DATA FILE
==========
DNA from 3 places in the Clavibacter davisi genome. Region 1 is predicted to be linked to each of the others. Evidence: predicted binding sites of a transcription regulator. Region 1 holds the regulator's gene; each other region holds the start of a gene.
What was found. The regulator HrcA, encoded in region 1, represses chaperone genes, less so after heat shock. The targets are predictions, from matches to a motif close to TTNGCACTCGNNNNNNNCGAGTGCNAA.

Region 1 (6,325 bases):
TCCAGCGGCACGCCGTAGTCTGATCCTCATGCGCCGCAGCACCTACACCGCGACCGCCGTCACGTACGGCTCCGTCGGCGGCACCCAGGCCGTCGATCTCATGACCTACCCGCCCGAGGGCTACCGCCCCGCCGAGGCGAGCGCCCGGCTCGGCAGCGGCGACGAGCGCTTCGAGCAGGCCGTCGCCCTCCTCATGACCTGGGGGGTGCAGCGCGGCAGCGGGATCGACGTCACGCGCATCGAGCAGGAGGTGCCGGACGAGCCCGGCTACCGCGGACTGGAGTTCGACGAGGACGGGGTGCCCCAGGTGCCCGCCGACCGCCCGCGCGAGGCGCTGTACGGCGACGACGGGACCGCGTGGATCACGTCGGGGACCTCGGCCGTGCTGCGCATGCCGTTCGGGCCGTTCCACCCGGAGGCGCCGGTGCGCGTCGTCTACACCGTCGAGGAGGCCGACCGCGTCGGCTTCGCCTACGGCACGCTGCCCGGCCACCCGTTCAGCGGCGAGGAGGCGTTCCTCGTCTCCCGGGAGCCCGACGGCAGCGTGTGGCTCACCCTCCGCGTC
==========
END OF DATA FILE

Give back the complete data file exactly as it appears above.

DNA from 3 places in the Clavibacter davisi genome. Region 1 is predicted to be linked to each of the others. Evidence: predicted binding sites of a transcription regulator. Region 1 holds the regulator's gene; each other region holds the start of a gene.
What was found. The regulator HrcA, encoded in region 1, represses chaperone genes, less so after heat shock. The targets are predictions, from matches to a motif close to TTNGCACTCGNNNNNNNCGAGTGCNAA.

Region 1 (6,325 bases):
TCCAGCGGCACGCCGTAGTCTGATCCTCATGCGCCGCAGCACCTACACCGCGACCGCCGTCACGTACGGCTCCGTCGGCGGCACCCAGGCCGTCGATCTCATGACCTACCCGCCCGAGGGCTACCGCCCCGCCGAGGCGAGCGCCCGGCTCGGCAGCGGCGACGAGCGCTTCGAGCAGGCCGTCGCCCTCCTCATGACCTGGGGGGTGCAGCGCGGCAGCGGGATCGACGTCACGCGCATCGAGCAGGAGGTGCCGGACGAGCCCGGCTACCGCGGACTGGAGTTCGACGAGGACGGGGTGCCCCAGGTGCCCGCCGACCGCCCGCGCGAGGCGCTGTACGGCGACGACGGGACCGCGTGGATCACGTCGGGGACCTCGGCCGTGCTGCGCATGCCGTTCGGGCCGTTCCACCCGGAGGCGCCGGTGCGCGTCGTCTACACCGTCGAGGAGGCCGACCGCGTCGGCTTCGCCTACGGCACGCTGCCCGGCCACCCGTTCAGCGGCGAGGAGGCGTTCCTCGTCTCCCGGGAGCCCGACGGCAGCGTGTGGCTCACCCTCCGCGTC